My thanks to the Doubletree staff for accommodating us, even when they didn't have to. The very understanding manager put is in a "party suite" on the executive level that was humongous -- big enough to have a serious game of hide-and-seek. It had a fold-out couch, a beautiful 12-foot long wood dining table, bar, sitting area, but no bed. So, they brought in a queen "aero bed" that was comfy, and they gave us coupons for free breakfast in the restaurant. Not bad.

Let me know if anybody else uses Priceline regularly. And do the desk clerks treat you differently than if you were a full-paying guest?

Monday, November 10, 2008

The wonderful world of Disney!

As I put Lyda to bed last night she said. “Daddy, Disney World is the best. But you know what would make it way more cooler? If Ariel could be at the beach and you could see her in the water and we could meet Flounder and Sebastian.”

That does sound cool. So, with that, here are some thoughts about last month's trip to Disney World…

My idea of a vacation is a hike in the mountains or lounging on the beach. The litmus test of inspiring awe is a sunrise over the Grand Canyon or snorkeling with sea turtles. But I must say that, although I rolled my eyes a bit at the thought of a trip to the Magic Kingdom, it was truly awe-inspiring and breathtaking. If only you considered the creative genius of Walt Disney, or his marketing genius, or the coordination and organization it takes just to open the gates every morning, or the sheer volume of fireworks, or the fact that you’re never more than 30 steps from a trash can, or the impeccable craftsmanship in the design – any one of those things is enough to warrant respect. But the real awe and magic is in the eyes of each of those children – young and old – who skip through the turnstiles and marvel at the wonder that is Disney.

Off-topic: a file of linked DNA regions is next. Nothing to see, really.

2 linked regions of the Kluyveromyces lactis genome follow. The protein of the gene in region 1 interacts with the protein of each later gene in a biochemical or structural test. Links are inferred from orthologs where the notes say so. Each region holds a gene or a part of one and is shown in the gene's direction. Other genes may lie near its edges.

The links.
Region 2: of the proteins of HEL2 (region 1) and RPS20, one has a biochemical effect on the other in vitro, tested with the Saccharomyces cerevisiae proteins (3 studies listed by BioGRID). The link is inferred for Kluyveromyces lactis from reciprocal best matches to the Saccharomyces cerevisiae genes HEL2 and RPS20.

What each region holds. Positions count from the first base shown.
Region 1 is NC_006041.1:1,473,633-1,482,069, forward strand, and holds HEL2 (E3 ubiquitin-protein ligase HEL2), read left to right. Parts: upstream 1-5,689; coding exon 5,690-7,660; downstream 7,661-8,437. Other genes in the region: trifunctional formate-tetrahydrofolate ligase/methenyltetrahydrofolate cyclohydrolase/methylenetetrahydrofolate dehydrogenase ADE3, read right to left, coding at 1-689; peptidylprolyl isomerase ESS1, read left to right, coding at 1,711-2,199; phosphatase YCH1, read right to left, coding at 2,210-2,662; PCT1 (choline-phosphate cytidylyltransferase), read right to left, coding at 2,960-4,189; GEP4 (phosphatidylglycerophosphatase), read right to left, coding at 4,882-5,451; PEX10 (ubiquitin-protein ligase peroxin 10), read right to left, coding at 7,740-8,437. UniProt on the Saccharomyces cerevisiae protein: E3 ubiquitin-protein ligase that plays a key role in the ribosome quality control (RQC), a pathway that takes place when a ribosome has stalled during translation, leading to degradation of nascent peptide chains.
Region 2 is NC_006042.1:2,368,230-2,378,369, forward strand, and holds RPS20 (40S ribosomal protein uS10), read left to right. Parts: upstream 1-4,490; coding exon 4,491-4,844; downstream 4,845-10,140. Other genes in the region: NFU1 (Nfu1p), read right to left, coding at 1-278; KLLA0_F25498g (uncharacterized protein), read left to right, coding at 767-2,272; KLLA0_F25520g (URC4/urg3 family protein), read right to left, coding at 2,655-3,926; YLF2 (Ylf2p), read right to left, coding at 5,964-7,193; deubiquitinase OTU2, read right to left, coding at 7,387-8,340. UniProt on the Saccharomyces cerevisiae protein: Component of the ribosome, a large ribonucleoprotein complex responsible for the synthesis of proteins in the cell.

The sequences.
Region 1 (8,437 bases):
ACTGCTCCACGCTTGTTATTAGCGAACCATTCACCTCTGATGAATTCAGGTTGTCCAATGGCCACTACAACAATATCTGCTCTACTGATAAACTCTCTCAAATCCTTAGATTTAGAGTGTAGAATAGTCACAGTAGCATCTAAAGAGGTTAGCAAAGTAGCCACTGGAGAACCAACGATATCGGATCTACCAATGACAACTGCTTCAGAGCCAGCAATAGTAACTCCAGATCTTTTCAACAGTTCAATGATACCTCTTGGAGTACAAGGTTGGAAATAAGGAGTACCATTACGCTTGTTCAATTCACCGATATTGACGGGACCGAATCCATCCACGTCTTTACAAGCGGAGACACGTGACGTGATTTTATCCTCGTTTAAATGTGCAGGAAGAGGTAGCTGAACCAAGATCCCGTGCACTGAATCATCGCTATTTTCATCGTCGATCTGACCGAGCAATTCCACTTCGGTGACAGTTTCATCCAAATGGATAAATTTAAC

To hear Lyda squeal when she saw her favorite characters live in person made it all worthwhile. Even 17-month-old Willa would break into her own version of song whenever she saw a princess, and she fell in love with Pooh.


Get a meal plan. Even if you think you’re paying too much, it’s nothing compared to what you’d actually pay without a plan, and it saves major hassles. And I think the food was fabulous. Jeni and I are vegetarian, and there were plenty of healthy options.

Bring snacks from home. Pack some extra granola bars, fruit, and juice boxes to save some cash and avoid over-dosing on junk food.